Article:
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Section III: Central Records

Part 15: The Church Missionary Society Record, 1830-1875, held at the Church Mission Society Library

The Church Missionary Society Record, covering 1830-1875, is a continuation of The CMS Monthly Paper (published as Section III, Part 10 of the Church Missionary Society Archive). It is divided into the following sections which contain rich and invaluable information for researchers wanting to learn more about the early years of the society's work, both at home and abroad.

Home Proceedings: information about missionaries including biographies, dismissals, ordinations, deaths and departure of missionaries to the foreign field, lists of contributions given to the society, work in the home districts, proposals for new missions, obituaries of missionaries, reports of conferences, extracts from the Annual Reports, and details on grants received. The issue for 1830 details the proceedings of Mr G G Greenway, the lay-agent for the society in Kent and Sussex:

"Like most other journeys of this kind there has been a mixture of success and disappointment in the prosecution of our object. In some places, the Lord has been pleased to open a door of access: in others, to keep it closed.

On the 24th of February, I met the Ladies' Committee at Tunbridge Wells; and immediately after, the Gentlemen's Committee. Having laid before them the present aspect of the Society's Missions, and the state of our Funds, arrangements were made for Quarterly Meetings, and a fresh canvass of the town."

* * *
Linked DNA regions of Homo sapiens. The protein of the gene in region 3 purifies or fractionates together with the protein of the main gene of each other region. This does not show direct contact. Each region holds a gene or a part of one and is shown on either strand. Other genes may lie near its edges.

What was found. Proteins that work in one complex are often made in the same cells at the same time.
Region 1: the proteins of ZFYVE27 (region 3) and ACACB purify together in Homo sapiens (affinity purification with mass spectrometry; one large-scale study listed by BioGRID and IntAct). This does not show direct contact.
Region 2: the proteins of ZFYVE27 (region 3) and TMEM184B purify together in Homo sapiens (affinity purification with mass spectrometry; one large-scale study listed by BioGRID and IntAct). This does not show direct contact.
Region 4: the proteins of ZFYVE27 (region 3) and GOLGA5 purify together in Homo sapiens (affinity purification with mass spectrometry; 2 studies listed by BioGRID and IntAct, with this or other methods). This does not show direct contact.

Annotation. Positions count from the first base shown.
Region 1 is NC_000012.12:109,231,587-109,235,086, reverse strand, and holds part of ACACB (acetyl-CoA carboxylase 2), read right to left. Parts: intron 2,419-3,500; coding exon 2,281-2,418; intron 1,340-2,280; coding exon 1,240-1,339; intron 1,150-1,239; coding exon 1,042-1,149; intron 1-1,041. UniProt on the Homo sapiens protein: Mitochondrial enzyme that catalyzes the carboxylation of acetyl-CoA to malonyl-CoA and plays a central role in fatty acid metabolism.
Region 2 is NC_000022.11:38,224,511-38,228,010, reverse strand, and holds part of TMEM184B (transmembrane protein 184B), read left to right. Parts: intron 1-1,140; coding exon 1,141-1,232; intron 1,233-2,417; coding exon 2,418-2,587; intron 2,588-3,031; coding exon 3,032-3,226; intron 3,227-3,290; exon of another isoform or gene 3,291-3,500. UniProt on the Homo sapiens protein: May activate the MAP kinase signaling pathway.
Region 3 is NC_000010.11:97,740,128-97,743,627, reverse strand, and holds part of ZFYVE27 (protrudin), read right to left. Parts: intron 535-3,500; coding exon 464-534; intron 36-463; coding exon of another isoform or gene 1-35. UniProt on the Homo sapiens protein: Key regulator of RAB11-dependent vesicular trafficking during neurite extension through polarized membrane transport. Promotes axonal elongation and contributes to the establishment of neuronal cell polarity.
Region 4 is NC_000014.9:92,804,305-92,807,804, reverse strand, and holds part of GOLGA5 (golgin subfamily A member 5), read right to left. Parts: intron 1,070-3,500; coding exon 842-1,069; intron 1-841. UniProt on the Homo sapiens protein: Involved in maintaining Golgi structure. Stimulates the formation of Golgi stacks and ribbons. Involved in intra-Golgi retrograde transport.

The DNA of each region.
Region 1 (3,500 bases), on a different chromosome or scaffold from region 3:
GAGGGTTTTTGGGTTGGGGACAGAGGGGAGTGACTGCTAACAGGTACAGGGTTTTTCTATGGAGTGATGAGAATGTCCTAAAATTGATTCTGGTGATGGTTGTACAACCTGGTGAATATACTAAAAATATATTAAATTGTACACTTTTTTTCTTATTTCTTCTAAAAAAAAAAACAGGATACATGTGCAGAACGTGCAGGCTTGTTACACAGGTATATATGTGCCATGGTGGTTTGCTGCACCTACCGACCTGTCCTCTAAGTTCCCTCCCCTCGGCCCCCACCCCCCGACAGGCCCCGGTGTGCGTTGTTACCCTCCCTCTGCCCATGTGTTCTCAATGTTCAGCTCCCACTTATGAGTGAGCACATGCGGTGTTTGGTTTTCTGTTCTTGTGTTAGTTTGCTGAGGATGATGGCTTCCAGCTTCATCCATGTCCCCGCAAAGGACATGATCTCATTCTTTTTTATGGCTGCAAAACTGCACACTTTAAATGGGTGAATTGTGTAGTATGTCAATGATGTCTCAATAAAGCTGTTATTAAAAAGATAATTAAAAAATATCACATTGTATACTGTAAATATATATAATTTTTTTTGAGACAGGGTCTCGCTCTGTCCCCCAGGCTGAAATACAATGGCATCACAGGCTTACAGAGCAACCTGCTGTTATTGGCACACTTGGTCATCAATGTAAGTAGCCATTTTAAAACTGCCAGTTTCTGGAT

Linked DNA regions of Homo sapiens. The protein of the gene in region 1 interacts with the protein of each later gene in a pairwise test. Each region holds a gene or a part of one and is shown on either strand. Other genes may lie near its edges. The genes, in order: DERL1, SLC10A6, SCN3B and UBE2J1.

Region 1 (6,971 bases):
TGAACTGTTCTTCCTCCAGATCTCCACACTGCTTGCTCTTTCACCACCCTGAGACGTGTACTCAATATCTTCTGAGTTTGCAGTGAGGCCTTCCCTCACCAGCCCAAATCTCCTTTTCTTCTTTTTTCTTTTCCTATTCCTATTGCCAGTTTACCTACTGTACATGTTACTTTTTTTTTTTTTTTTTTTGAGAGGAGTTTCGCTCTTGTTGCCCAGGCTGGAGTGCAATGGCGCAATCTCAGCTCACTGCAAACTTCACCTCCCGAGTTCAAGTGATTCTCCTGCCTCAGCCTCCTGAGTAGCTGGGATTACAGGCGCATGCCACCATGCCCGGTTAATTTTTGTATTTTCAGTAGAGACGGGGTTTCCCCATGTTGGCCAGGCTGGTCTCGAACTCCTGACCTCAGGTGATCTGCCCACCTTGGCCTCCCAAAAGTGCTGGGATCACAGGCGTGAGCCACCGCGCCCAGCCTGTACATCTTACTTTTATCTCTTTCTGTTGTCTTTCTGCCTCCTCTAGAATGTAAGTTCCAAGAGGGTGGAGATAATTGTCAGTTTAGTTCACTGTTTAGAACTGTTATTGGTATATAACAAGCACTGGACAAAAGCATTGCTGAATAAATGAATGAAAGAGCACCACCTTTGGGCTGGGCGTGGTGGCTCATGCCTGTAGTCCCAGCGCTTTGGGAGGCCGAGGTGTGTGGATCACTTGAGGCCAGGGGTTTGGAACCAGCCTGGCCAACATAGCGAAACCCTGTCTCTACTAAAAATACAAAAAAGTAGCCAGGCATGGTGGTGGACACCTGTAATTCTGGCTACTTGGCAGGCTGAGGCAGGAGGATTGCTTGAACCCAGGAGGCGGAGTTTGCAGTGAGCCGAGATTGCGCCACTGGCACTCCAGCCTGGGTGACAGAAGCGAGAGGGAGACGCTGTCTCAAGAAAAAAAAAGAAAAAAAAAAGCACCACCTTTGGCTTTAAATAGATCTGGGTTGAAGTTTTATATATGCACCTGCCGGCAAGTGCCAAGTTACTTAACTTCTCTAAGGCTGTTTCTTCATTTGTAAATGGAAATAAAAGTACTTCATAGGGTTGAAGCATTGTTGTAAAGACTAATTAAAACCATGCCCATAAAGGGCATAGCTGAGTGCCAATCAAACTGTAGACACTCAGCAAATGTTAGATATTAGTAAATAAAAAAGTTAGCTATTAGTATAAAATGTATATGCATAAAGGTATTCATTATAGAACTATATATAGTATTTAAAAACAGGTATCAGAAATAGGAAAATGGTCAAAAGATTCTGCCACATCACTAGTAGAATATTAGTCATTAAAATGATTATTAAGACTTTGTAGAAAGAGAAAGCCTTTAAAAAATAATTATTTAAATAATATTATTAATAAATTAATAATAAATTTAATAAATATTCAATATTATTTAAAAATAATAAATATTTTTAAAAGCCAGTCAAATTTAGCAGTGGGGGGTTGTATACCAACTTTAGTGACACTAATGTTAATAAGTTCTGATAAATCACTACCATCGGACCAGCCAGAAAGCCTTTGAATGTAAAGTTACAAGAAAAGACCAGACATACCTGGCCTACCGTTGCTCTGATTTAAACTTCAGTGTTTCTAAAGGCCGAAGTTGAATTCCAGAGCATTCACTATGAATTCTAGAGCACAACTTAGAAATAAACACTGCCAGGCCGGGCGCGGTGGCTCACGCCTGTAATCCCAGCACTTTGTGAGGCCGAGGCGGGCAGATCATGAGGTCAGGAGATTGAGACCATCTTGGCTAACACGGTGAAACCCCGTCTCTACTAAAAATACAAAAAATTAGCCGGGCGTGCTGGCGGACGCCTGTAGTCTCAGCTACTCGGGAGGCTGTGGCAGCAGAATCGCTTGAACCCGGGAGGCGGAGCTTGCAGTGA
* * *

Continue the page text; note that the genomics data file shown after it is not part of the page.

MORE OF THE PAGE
Foreign Intelligence: is divided into mission areas. There is a general overview of the news of the mission followed by extracts from the letters and journals of missionaries working in the area. The issue for 1830 contains extracts from the journal of Rev Charles Friend, based at Chunar in North India. Such an extract is illustrative of the rich variety of content to be found in this part:

"Jan 2 1829 - After studying some time, I visited the Hospital: and had some conversation with several poor sick creatures, diseased in mind and body. Went to the English School; and afterward heard Charles Doss read in English.

Jan 9, 1929 -In the afternoon we went, according to engagement, to a neighbouring Village; where a learned Brahmin and Devotee resided, who wished to converse with Mr Bowley. We found him dwelling within the precincts of a temple near the river, attended by some other Brahmins, and by some wealthy men who wished to hear the discussions.

Jan 11 1829 - We had an interesting afternoon at the Bazaar. Perceiving a man performing poojah (worship) to a small lamp, I requested Mr Bowley to take the opportunity of speaking to him. Mr Bowley pointed out the absurdity of worshipping a light of his own forming, and the sinfulness of neglecting the light which God had furnished.

Jan 16 1829 - Rode, before breakfast, with Mr Smith and Mr Bowley, to Turnbull Gunge. Here we found several pilgrims returning home: they had been carrying water from Allahabad to Baijnaught and other places, in order to pour it on the indecent emblems of Mahadeo. The water had been in small glass goblets, containing nearly a quart; which were placed in round baskets, and carried on bamboos: rich individuals sometimes employ persons to perform for them this meritorious act."

The following extract is taken from the journal of Mr Cockran of the North West America Mission, featured in the 1836 issue of The Church Missionary Society Record:

"June 21 1835 - Preached at the Rapids in the morning, and at the Indian Settlement in the afternoon. Both places were thinly attended, and the few present were incessantly coughing. An epidemic now rages of the most alarming nature: it seizes the old, the middle-aged, the young, and the infant: all are groaning, and many are prostrate under its evil influence. In the Indian Settlement there is not a nurse left for each family..